Tag Archives: safety and security

Controversial Liquor Trading By-Law still on ice, intimidated by legal threat!

Yesterday the controversial Western Cape Liquor Amendment Bill was to have been fully gazetted, and be enforceable, but this has been held back, due to threatened legal action.

The Liquor Trading Days and Hours By-Law has attracted the wrath of the members of the newly-formed Club, Bar and Restaurant Association of the Western Cape, who contributed money to a legal fund to fight the By-Law by means of an interdict, reports the Cape Times.  The association is looking to get 100 members on board, to have a large enough legal resource of about R1 million to “put these guys to bed”, said Shaan Nordien of the Chrome Club, and has invited restaurants and hotels to join them in their fight.  The first step will be to apply for an interdict from the court, whereafter the association will challenge the constitutionality of the By-Law, says the association’s legal advisor Zeeshan Nordien.  An interesting development, demonstrating the seriousness of the association members, is the appointment of specialist liquor lawyer Danie Cronje of Cluver Markotter, with Jan Heunis as the advocate, reports the Cape Times.  They have sent a letter with their grievances to the City of Cape Town, which it has decided to study first before going ahead with gazetting the By-Law.  A protest march has not been excluded.  

The Association is claiming that up to 150000 jobs could be lost due to the potential loss of business caused by the new Liquor Trading By-law, reports The Times

A potential new change to the By-Law could be a “cooling off period” for drinkers, which would allow establishments such as pubs, bars and restaurants selling alcohol to allow their patrons to stay on at the establishment, serving them coffee, but disallowing the sale of alcohol, after 2h00, so that the drinkers are in a fitter state to drive home, reports the Cape Argus.   JP Smith, the City of Cape Town Councillor and Mayco member for Safety and Security, said:  “This would mean that patrons’ liquor consumption stops some time before they leave the establishment – and that would be good”.   Smith has warned the rebelling club and bar owners that the new By-Law will be implemented across the board, and accused them of ‘profiteering off liquor abuse”, the newspaper reports.   “We have always known that people who profiteer off the sale of liquor will not want to give that up.  But we will sit it out, because of how important this is.   Those that protest about the new trading hours are not the ones paying the hospitals, or the ambulances, or the emergency services.  They’re not the ones having to pick up the pieces that result from alcohol abuse.  They’re looking at their profits”, he added.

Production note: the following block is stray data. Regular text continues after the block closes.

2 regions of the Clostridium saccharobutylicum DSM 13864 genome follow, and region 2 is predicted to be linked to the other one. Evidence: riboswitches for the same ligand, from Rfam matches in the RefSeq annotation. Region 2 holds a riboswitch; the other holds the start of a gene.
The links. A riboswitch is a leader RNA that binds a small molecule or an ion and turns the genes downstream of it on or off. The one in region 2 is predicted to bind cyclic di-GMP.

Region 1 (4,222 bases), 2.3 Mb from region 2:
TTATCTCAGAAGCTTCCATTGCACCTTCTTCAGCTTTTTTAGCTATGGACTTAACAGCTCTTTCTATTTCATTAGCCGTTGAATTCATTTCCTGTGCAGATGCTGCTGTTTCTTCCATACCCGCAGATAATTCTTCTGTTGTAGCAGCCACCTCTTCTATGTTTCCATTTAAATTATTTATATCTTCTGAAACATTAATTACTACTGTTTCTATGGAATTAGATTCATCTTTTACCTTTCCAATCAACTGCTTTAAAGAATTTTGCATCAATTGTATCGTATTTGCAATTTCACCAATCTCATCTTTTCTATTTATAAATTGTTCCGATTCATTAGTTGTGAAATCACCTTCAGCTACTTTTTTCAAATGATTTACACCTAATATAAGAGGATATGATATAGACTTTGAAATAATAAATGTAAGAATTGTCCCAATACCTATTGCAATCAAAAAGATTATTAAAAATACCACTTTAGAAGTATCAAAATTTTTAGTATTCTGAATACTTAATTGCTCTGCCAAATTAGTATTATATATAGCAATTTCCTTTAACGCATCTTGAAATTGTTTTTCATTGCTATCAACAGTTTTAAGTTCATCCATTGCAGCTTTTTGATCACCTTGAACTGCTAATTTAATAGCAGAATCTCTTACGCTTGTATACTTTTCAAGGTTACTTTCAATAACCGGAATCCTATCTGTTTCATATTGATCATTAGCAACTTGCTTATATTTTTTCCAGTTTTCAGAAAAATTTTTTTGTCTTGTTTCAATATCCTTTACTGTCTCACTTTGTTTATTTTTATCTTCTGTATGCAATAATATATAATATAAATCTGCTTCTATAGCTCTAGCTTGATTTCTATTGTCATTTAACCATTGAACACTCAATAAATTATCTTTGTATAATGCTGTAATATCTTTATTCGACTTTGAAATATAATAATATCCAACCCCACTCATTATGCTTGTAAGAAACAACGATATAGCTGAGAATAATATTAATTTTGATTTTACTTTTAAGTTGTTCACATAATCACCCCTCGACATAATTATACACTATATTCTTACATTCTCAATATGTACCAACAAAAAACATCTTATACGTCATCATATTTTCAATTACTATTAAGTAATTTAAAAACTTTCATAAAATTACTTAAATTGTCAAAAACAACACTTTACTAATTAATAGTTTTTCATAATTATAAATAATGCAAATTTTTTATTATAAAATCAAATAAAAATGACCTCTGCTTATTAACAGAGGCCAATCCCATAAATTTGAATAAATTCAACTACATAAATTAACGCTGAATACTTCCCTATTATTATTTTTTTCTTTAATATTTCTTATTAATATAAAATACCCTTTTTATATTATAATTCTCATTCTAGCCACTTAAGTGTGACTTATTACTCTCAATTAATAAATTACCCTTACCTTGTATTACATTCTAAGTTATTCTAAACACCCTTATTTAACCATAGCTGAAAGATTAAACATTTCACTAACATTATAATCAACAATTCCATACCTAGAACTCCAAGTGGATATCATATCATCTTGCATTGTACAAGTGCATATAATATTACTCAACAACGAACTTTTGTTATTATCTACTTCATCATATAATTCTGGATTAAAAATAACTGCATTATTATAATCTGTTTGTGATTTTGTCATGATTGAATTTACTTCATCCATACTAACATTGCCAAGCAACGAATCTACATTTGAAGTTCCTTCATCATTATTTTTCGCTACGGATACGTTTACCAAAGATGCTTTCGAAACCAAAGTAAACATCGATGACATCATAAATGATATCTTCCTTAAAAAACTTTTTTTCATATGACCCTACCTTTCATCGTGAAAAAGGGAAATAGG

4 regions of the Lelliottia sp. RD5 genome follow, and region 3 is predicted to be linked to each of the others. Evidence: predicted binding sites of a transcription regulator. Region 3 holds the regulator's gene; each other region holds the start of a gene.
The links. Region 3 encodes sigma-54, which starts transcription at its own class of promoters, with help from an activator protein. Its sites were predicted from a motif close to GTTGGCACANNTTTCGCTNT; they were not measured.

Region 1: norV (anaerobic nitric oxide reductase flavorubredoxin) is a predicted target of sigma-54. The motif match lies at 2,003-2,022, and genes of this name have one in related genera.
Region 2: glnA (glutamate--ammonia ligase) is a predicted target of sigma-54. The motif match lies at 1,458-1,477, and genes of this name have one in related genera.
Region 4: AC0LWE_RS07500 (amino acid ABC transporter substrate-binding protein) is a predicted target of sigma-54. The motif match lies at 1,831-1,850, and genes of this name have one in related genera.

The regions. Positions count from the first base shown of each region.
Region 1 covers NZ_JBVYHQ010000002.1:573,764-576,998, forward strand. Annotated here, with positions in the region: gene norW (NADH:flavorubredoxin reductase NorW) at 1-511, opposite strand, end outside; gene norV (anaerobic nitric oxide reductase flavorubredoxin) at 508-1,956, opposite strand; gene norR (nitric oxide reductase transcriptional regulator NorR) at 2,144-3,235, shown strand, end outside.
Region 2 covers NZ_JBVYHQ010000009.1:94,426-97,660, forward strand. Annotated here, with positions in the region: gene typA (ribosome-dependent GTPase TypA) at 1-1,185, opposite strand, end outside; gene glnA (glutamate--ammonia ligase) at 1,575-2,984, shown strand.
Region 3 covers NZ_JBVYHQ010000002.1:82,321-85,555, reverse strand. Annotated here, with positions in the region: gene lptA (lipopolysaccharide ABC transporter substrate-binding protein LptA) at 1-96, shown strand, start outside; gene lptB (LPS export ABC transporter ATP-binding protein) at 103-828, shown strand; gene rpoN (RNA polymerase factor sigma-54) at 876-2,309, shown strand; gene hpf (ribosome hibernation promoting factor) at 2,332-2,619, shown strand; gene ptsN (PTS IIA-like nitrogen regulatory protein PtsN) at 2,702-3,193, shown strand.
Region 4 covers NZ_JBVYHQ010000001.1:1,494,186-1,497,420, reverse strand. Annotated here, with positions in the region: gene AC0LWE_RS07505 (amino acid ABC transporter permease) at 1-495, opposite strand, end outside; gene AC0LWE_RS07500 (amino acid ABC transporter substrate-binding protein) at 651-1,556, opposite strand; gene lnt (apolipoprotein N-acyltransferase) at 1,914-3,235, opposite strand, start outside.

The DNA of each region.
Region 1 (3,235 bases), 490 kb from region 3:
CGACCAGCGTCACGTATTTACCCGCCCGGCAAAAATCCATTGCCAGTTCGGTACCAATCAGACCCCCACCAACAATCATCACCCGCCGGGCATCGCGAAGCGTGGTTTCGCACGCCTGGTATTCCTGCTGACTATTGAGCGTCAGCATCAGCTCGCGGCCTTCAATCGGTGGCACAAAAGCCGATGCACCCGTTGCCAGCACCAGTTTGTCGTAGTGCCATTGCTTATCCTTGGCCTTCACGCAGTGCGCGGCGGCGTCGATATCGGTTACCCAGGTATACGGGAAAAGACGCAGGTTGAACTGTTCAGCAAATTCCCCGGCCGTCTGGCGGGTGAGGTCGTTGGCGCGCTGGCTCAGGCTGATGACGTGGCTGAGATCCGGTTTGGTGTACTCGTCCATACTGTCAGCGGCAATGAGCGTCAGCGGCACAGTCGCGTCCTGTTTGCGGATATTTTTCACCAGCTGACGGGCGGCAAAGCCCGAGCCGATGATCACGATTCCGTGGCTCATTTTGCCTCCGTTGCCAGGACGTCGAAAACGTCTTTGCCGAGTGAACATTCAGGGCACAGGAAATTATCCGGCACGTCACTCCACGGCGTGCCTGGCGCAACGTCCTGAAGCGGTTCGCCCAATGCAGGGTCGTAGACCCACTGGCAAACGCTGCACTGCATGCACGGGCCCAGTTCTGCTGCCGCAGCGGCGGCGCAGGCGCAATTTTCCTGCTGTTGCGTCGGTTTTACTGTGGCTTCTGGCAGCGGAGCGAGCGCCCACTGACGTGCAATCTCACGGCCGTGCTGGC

Smith said that the City would target the establishments receiving the most complaints in terms of noise level and fighting.   The By-Law will rely on customer complaints for its implementation to be effective.

POSTSCRIPT 1/7: The Cape Times has reported that the Liquor by-law has been reviewed by a ‘constitutional expert, following the outcry from the hospitality industry prior to its introduction earlier this year.  The review will lead to as yet undisclosed changes to the bylaw.

Chris von Ulmenstein, Whale Cottage Portfolio: www.whalecottage.com  Twitter: @WhaleCottage

New accommodation grading criteria could lead to star-wars!

The accommodation industry is up in arms about the 83-page document they have been sent by the Tourism Grading Council of South Africa, asking it to comment on the proposed new assessment criteria to be used by assessors for their annual assessment from October onwards, to confirm the maintenance, upgrade or downgrading of their star allocation within a very short period of time.